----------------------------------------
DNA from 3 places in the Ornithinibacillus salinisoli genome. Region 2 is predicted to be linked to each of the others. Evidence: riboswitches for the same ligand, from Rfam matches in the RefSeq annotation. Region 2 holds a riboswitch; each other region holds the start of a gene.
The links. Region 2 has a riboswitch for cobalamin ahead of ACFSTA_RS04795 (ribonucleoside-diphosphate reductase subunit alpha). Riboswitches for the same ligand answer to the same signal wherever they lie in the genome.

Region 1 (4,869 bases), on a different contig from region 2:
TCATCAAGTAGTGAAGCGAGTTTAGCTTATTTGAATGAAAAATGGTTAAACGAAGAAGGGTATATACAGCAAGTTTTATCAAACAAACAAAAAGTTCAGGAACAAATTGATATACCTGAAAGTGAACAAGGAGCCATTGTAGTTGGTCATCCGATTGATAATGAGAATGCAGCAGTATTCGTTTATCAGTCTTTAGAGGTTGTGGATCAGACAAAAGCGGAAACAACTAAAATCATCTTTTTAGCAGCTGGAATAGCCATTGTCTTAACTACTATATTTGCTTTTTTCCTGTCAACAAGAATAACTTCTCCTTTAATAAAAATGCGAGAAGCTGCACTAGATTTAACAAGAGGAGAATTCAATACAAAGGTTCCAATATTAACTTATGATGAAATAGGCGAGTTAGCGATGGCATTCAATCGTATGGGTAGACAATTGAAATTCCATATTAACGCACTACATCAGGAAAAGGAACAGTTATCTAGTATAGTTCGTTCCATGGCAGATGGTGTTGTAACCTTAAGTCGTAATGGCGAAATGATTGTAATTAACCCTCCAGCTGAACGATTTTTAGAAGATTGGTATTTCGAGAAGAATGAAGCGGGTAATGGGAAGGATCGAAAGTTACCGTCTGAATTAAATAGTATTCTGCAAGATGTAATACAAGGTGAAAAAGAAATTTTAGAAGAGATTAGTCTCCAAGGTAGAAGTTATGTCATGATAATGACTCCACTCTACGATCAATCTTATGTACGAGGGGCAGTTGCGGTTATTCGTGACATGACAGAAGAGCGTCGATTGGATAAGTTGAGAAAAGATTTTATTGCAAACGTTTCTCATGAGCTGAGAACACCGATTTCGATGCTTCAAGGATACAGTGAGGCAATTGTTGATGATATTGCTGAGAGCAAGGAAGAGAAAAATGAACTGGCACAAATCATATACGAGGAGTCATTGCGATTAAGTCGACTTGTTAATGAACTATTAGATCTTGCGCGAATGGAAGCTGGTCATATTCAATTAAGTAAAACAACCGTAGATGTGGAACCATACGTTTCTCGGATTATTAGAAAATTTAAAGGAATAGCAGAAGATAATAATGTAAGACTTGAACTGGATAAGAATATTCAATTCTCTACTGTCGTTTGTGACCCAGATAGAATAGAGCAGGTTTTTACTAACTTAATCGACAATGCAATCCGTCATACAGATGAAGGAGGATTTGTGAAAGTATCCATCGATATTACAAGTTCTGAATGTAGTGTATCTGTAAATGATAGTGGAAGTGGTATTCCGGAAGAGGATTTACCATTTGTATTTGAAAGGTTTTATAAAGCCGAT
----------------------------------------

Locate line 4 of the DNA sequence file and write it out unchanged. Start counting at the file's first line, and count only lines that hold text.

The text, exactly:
TCATCAAGTAGTGAAGCGAGTTTAGCTTATTTGAATGAAAAATGGTTAAACGAAGAAGGGTATATACAGCAAGTTTTATCAAACAAACAAAAAGTTCAGGAACAAATTGATATACCTGAAAGTGAACAAGGAGCCATTGTAGTTGGTCATCCGATTGATAATGAGAATGCAGCAGTATTCGTTTATCAGTCTTTAGAGGTTGTGGATCAGACAAAAGCGGAAACAACTAAAATCATCTTTTTAGCAGCTGGAATAGCCATTGTCTTAACTACTATATTTGCTTTTTTCCTGTCAACAAGAATAACTTCTCCTTTAATAAAAATGCGAGAAGCTGCACTAGATTTAACAAGAGGAGAATTCAATACAAAGGTTCCAATATTAACTTATGATGAAATAGGCGAGTTAGCGATGGCATTCAATCGTATGGGTAGACAATTGAAATTCCATATTAACGCACTACATCAGGAAAAGGAACAGTTATCTAGTATAGTTCGTTCCATGGCAGATGGTGTTGTAACCTTAAGTCGTAATGGCGAAATGATTGTAATTAACCCTCCAGCTGAACGATTTTTAGAAGATTGGTATTTCGAGAAGAATGAAGCGGGTAATGGGAAGGATCGAAAGTTACCGTCTGAATTAAATAGTATTCTGCAAGATGTAATACAAGGTGAAAAAGAAATTTTAGAAGAGATTAGTCTCCAAGGTAGAAGTTATGTCATGATAATGACTCCACTCTACGATCAATCTTATGTACGAGGGGCAGTTGCGGTTATTCGTGACATGACAGAAGAGCGTCGATTGGATAAGTTGAGAAAAGATTTTATTGCAAACGTTTCTCATGAGCTGAGAACACCGATTTCGATGCTTCAAGGATACAGTGAGGCAATTGTTGATGATATTGCTGAGAGCAAGGAAGAGAAAAATGAACTGGCACAAATCATATACGAGGAGTCATTGCGATTAAGTCGACTTGTTAATGAACTATTAGATCTTGCGCGAATGGAAGCTGGTCATATTCAATTAAGTAAAACAACCGTAGATGTGGAACCATACGTTTCTCGGATTATTAGAAAATTTAAAGGAATAGCAGAAGATAATAATGTAAGACTTGAACTGGATAAGAATATTCAATTCTCTACTGTCGTTTGTGACCCAGATAGAATAGAGCAGGTTTTTACTAACTTAATCGACAATGCAATCCGTCATACAGATGAAGGAGGATTTGTGAAAGTATCCATCGATATTACAAGTTCTGAATGTAGTGTATCTGTAAATGATAGTGGAAGTGGTATTCCGGAAGAGGATTTACCATTTGTATTTGAAAGGTTTTATAAAGCCGAT